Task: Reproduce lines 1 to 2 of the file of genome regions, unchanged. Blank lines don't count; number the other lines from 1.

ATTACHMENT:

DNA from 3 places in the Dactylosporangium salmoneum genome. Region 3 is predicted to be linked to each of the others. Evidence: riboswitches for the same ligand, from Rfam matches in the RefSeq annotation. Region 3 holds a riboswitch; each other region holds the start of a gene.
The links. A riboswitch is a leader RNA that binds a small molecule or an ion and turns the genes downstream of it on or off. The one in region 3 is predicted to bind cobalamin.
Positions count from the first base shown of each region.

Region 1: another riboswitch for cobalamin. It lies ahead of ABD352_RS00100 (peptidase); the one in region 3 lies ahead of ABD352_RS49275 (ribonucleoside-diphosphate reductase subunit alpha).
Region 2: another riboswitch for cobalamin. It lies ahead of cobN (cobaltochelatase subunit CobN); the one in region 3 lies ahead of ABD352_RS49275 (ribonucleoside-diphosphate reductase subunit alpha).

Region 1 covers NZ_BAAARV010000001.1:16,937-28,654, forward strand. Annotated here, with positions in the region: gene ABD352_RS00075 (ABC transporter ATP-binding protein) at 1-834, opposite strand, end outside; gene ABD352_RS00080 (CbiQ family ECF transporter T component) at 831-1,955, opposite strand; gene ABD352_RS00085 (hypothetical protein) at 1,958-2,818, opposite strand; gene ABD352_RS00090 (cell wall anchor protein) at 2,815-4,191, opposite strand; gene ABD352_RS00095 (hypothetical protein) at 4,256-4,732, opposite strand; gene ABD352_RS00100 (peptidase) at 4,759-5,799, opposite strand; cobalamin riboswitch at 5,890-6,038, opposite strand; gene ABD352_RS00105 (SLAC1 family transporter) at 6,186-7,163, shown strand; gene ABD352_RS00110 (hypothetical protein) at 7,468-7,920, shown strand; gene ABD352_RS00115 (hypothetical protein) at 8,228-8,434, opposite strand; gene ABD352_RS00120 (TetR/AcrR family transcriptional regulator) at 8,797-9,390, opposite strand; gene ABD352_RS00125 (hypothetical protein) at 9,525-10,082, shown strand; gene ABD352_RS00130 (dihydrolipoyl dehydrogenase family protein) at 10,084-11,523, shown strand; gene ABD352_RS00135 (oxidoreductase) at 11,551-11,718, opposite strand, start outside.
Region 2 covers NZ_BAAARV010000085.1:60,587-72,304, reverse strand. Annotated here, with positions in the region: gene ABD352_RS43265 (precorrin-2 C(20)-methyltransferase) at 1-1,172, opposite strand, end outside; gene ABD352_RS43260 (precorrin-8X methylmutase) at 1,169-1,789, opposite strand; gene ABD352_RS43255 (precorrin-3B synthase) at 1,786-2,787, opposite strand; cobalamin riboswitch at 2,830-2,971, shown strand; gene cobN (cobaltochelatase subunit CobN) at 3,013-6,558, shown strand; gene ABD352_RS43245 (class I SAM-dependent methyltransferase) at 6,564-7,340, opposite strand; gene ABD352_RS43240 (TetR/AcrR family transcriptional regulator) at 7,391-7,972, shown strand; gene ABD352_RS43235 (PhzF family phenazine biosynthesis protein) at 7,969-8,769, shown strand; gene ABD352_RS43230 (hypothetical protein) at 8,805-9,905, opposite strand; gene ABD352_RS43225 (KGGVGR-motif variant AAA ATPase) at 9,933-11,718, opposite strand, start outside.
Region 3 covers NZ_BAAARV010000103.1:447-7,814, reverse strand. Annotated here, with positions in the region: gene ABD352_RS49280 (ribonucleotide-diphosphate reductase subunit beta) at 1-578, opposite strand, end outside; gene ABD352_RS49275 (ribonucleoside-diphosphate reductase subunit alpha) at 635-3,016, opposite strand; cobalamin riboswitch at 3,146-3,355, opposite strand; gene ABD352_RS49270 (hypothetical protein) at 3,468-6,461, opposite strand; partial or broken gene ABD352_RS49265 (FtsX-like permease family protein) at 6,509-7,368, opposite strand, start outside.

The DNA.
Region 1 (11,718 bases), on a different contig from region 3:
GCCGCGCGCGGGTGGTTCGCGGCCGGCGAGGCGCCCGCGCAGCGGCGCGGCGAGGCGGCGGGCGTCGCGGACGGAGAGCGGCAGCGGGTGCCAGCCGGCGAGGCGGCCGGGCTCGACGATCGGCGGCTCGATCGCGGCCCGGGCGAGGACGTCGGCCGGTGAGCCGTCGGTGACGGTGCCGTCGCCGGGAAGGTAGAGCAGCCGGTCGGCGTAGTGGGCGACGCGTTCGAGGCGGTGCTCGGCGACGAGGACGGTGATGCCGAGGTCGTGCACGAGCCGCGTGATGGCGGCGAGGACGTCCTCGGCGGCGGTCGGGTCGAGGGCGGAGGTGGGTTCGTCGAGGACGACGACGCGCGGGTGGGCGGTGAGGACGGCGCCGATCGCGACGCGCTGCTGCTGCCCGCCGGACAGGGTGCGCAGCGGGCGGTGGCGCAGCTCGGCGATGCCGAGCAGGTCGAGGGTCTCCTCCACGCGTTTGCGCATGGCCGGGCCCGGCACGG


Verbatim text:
DNA from 3 places in the Dactylosporangium salmoneum genome. Region 3 is predicted to be linked to each of the others. Evidence: riboswitches for the same ligand, from Rfam matches in the RefSeq annotation. Region 3 holds a riboswitch; each other region holds the start of a gene.
The links. A riboswitch is a leader RNA that binds a small molecule or an ion and turns the genes downstream of it on or off. The one in region 3 is predicted to bind cobalamin.